Every property will experience both indoor and outdoor water leaks as plumbing naturally ages. Fixtures and fittings are particularly susceptible to leaking, and excessive water pressure can cause pipes to burst or leak over time. Identifying the existence of leaks using only monthly water bills means that non-visible leaks will go undiscovered for long periods of time – or if leaks are small enough, may never be discovered. Unrepaired leaks not only waste a lot of water, but they also can damage property which can cost even more money than the wasted water. This shines the light on the importance of water flow monitoring.
Nobody wants to waste water, especially fresh drinking water. But in many parts of the U.S. where water rates are rising, and water scarcity is becoming an issue, water leaks have financial ramifications.
The Cost of Water Leaks – Big and Small
A single mainline break can exceed a company’s annual water budget.
“You could be doing amazing against budget and then suddenly the mainline breaks,” said Rachel Baker, environmental stewardship manager for Kaiser Permanente. “If you don’t know about it for a period of time, then you’re not doing amazing. Water use at one of our best performing service areas shot up 40% for that year as a result of a mainline break.”
Even hidden, slow leaks can cost a lot of money over time. A high-end retail mall operator recently conducted a flow monitoring system pilot at two of their properties and discovered hidden leaks at 9 of the 21 meters being monitored. While the cost associated with each individual water leak was small, when viewed at a portfolio level, fixing them would save five million gallons of water in one year.
With a real-time water flow monitoring system, leaks are easily and automatically detected. These systems send real-time alerts to staff so that repairs can be made immediately, saving both water and money. Some of these systems will also automatically shut down portions of the hydraulic system, preventing catastrophic damage.
How Real-Time Water Flow Monitoring Works
Real-time flow monitoring uses hardware to measure flow and software to analyze consumption data and detect leaks. Measurement of water flow is accomplished with flow meter hardware, which measures and totals water flow. All flow meters include a flow sensor. Some sensors have a paddle wheel or impeller inside the flow meter that sends electrical pulses as it measures water flow. Mag and ultrasonic meters use more advanced technology to more accurately detect very small amounts of flow.
Flow meters integrated with a master valve are called hydrometers. Hydrometers can shut down a portion of the hydraulic system if it detects a burst pipe. These solutions require cutting into the pipe for installation.
The latest generation of flow monitoring hardware simply clamps onto the existing water meter and doesn’t require cutting into the pipe infrastructure. These non-invasive flow monitors record flow through magnetically-coupled sensors or by applying sonar technology that measures the water flow.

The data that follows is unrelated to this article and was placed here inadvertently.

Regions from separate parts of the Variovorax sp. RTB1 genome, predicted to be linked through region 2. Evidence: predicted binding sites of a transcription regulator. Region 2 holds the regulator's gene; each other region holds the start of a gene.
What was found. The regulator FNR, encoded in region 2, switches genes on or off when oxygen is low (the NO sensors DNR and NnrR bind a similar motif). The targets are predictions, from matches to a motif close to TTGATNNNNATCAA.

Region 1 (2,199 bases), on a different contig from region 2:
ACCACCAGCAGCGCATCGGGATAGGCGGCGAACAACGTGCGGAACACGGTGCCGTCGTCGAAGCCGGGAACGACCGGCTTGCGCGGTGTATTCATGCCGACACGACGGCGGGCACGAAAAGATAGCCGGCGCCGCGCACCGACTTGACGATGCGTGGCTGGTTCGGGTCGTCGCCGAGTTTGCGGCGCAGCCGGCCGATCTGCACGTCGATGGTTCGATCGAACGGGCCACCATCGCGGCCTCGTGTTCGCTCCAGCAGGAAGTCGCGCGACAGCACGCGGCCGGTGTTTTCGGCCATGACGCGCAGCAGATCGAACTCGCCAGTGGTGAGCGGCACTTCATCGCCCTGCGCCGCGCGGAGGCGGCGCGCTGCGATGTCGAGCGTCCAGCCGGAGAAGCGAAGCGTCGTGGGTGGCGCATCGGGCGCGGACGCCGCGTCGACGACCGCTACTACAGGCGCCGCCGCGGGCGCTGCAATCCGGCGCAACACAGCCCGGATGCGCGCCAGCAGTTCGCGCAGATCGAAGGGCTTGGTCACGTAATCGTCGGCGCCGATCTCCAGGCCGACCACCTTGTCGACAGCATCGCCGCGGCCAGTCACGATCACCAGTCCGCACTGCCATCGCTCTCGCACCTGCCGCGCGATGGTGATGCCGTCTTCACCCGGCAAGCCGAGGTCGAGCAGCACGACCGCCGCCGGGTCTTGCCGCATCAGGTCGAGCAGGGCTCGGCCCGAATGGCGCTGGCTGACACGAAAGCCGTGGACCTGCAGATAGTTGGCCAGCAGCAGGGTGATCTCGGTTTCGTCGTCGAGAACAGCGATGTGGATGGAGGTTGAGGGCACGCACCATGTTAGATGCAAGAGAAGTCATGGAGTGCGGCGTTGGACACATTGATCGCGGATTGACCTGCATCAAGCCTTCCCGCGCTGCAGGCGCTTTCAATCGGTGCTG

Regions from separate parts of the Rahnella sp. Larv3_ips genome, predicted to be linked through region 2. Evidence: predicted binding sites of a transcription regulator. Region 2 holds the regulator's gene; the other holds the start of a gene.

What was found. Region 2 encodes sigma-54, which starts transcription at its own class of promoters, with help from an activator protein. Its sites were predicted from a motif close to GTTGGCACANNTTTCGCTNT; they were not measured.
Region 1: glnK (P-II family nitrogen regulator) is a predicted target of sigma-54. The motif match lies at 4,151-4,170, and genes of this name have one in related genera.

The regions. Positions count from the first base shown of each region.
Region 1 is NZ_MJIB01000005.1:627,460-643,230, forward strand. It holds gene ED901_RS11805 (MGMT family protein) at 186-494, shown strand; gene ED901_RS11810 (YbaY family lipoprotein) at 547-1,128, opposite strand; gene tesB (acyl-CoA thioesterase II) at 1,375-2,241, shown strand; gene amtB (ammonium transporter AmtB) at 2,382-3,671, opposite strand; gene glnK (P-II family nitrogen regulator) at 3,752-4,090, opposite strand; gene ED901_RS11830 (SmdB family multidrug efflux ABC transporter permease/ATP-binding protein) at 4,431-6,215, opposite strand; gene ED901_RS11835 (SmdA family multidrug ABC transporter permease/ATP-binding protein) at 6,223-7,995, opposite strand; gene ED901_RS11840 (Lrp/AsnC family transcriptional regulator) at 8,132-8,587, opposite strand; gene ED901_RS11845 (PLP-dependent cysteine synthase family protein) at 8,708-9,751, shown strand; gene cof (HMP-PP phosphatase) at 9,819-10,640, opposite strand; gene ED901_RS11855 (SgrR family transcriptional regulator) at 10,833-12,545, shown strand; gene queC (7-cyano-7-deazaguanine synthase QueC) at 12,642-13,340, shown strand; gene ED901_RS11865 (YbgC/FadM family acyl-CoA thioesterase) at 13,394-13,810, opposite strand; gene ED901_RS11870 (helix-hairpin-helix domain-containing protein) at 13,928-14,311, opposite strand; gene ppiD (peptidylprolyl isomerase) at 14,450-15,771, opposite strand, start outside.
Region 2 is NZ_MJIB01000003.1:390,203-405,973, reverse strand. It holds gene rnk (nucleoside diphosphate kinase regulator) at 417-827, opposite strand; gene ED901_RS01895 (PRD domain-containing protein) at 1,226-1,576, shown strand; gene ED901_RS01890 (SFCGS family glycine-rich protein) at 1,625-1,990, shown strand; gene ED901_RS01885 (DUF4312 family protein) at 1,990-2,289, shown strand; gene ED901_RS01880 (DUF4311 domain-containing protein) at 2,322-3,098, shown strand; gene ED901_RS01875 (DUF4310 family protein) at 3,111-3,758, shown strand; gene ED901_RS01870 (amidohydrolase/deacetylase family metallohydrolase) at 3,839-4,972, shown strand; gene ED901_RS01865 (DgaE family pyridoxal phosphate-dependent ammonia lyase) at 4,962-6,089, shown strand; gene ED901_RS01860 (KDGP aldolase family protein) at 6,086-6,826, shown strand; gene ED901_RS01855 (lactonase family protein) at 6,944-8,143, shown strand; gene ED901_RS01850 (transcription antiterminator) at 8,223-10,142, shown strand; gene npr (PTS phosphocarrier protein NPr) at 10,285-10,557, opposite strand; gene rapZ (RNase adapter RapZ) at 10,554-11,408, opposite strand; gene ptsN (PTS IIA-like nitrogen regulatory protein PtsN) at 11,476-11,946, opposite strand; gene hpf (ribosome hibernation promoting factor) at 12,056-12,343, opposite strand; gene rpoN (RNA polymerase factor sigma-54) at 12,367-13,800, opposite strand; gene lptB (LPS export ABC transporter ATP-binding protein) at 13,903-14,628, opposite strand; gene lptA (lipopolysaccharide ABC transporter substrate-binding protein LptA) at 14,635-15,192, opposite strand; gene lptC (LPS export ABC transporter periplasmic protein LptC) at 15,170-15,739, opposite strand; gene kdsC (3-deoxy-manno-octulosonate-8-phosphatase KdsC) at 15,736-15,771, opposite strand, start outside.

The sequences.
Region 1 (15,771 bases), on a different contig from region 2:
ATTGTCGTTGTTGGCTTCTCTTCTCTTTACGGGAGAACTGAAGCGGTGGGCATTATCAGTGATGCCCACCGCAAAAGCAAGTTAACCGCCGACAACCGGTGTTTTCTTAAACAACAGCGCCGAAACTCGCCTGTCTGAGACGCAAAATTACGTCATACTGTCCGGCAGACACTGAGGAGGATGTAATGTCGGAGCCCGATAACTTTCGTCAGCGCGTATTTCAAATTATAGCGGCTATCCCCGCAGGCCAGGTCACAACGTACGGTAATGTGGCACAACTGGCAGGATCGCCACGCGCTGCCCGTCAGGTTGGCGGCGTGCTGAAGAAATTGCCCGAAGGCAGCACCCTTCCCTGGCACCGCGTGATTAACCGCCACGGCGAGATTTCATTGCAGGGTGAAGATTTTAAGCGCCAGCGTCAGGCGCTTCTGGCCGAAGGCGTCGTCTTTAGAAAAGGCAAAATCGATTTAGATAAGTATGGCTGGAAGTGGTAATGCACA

Flow monitoring hardware works with flow monitoring software for data analysis. The software compares the actual flow data to normal baselines and thresholds. If unexpected use is detected, the system sends out an alert in real time. If the flow measurement hardware is connected to a smart irrigation controller, a portion of the system can be shut down to prevent further water waste or damage.
What “real time” means can differ from product to product. For example, a smart irrigation system like WeatherTRAK® updates and analyzes flow data every second, while Baseline® smart irrigation controllers update every 15 seconds and analyze the data every minute, triggering alerts if needed. WaterCompass®, a flow monitoring service offered by HydroPoint®, analyzes data for catastrophic leaks every 4 minutes. It also analyzes data hourly to identify slow, continuous leaks and provides warnings when flow is high for the whole day.
Water flow monitoring solutions are starting to be integrated with building management software so that software that tracks energy use can also track water use and detect leaks.
HydroPoint Offers a Range of Real-Time Water Flow Monitoring Solutions
HydroPoint Data Systems offers outdoor, smart irrigation systems branded as WeatherTRAK and Baseline. The water flow monitoring solutions that work with those irrigation systems are described below.
HydroPoint also offers clamp-on water flow monitoring solutions, which can be used indoors or as a non-invasive alternative for the outdoor monitoring solutions listed above.
Baseline indoor and outdoor flow monitoring hardware can be integrated into some commonly used building management systems using BACnet Manager. BACnet Manager translates Baseline data and supports BACnet communication protocols for alert reporting and analysis of water consumption.
Data from WeatherTRAK and WaterCompass systems can also be integrated with building management systems through open API, an open, publicly available, standard programming interface that provides access to proprietary software applications.